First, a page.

What does clisp do behind the scene if you give it (* 2 2 2)

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What does clisp do behind the scene if you give it (* 2 2 2)

Postby yesimthetaxman » Mon Jul 11, 2011 9:29 pm

you can write (* (* 2 2) 2) or you can write (* 2 2 2)...

I am wondering what is happening behind the scenes when comparing the two.

If (* 2 2 2) is somehow converted to (* (* 2 2) 2), then that extra step used in the conversion would mean that technically it would take slightly longer for the CPU to compute right?
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Re: What does clisp do behind the scene if you give it (* 2 2 2)

Postby yesimthetaxman » Mon Jul 11, 2011 9:38 pm

just to add, I realize that operators like * are n-ary operators... but I am wondering specifically which one is "faster", or more efficient, aside from the argument that one is "easier to read" then the other...
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Re: What does clisp do behind the scene if you give it (* 2 2 2)

Postby nuntius » Mon Jul 11, 2011 10:16 pm

Don't worry about efficiency until you have a large program that runs too slowly...

A good compiler should produce the same speed code for (* x y z) and (* x (* y z)). Thus feel free to use whichever form looks better.
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Re: What does clisp do behind the scene if you give it (* 2 2 2)

Postby yesimthetaxman » Mon Jul 11, 2011 11:08 pm

well actually the reason I am wondering is not because I am worried about efficiency, its more of an argument. I lost marks on an assignment (an entire letter grade) because "there is a simpler solution"...

The question said: "compute 2^3"...

Anyways, I am arguing that his definition of what "simpler" is is rather ambiguous. does simpler mean an answer with the least characters? Because by that logic a much much simpler solution would have been:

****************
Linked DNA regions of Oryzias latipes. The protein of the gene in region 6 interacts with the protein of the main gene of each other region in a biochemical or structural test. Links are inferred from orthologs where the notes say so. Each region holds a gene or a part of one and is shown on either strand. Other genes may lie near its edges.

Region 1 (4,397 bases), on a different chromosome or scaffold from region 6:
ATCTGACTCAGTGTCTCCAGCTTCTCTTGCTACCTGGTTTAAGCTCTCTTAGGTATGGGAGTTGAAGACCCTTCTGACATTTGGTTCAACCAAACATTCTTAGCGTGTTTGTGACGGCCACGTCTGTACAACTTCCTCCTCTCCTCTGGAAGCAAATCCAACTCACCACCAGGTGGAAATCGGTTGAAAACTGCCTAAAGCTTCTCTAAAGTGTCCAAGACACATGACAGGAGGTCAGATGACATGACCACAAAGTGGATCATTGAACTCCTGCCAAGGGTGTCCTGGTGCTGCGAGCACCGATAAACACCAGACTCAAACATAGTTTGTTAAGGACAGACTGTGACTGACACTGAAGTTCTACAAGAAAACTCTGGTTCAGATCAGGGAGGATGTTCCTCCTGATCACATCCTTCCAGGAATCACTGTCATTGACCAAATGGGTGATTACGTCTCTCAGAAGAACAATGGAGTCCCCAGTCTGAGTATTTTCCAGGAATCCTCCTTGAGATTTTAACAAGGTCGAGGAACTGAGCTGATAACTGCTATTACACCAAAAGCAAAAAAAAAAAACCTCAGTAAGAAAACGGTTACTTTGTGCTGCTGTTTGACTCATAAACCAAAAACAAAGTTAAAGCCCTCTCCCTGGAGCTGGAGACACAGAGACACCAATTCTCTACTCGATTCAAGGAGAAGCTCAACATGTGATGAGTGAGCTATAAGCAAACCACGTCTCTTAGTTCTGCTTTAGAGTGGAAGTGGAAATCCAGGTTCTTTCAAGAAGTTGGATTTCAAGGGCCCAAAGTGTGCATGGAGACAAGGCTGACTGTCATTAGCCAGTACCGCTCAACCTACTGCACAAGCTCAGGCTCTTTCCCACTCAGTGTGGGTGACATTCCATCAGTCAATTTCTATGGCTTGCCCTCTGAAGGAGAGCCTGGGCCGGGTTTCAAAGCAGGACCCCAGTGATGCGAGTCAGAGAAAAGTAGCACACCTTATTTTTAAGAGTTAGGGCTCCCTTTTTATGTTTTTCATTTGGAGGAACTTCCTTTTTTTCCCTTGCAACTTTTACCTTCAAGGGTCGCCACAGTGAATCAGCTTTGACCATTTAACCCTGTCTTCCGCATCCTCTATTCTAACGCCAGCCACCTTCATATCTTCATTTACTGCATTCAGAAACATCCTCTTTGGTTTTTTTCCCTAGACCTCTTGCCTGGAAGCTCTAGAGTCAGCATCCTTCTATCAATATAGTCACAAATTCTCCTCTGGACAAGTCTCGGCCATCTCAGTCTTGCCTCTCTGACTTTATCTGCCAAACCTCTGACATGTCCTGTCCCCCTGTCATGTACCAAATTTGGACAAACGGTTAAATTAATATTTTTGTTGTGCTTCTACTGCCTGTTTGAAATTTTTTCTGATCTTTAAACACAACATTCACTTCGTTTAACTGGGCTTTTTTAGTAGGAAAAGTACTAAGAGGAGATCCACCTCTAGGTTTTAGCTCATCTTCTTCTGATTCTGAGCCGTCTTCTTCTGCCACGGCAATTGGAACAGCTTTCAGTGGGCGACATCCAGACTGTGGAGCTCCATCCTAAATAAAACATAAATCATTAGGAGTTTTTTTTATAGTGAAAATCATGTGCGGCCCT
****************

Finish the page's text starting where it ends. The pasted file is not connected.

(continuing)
>'8

or does simpler mean speed, or memory efficiency? If both answers are equivalent after the compiler has its way, then its a matter of style... not the solution itself.

Actually for the newcomer to LISP, I think my way makes more sense because in order to understand (* 2 2 2 2 2 2 2 2) you need to understand the theory of something like the reduce function. But (* (*2 2) 2) is rather easily understood after reading the first chapter of "Common LISPcraft". (* 2 2) is evaluated, then 2 is evaluated, then the outside is evaluated. It is easy to say (* 2 2 2) works, but after only reading chapter 1 it doesn't tie in with the basics.
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Re: What does clisp do behind the scene if you give it (* 2 2 2)

Postby Duke » Mon Jul 11, 2011 11:19 pm

yesimthetaxman wrote:If (* 2 2 2) is somehow converted to (* (* 2 2) 2), then that extra step used in the conversion would mean that technically it would take slightly longer for the CPU to compute right?

In SBCL, it actually does take a single extra operation to do (* a (* b c)) as compared to (* a b c). I'd assume CLISP adds at least as much overhead, given that SBCL is considered "better optimized" in general, but that's probably not what is meant by "simpler" in this context.

I'm not sure what IS meant by it, but maybe you were supposed to do an exponentiation function? That would be the smart answer, simplicity be damned. ;)
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Re: What does clisp do behind the scene if you give it (* 2 2 2)

Postby yesimthetaxman » Tue Jul 12, 2011 1:01 am

Duke wrote:
yesimthetaxman wrote:If (* 2 2 2) is somehow converted to (* (* 2 2) 2), then that extra step used in the conversion would mean that technically it would take slightly longer for the CPU to compute right?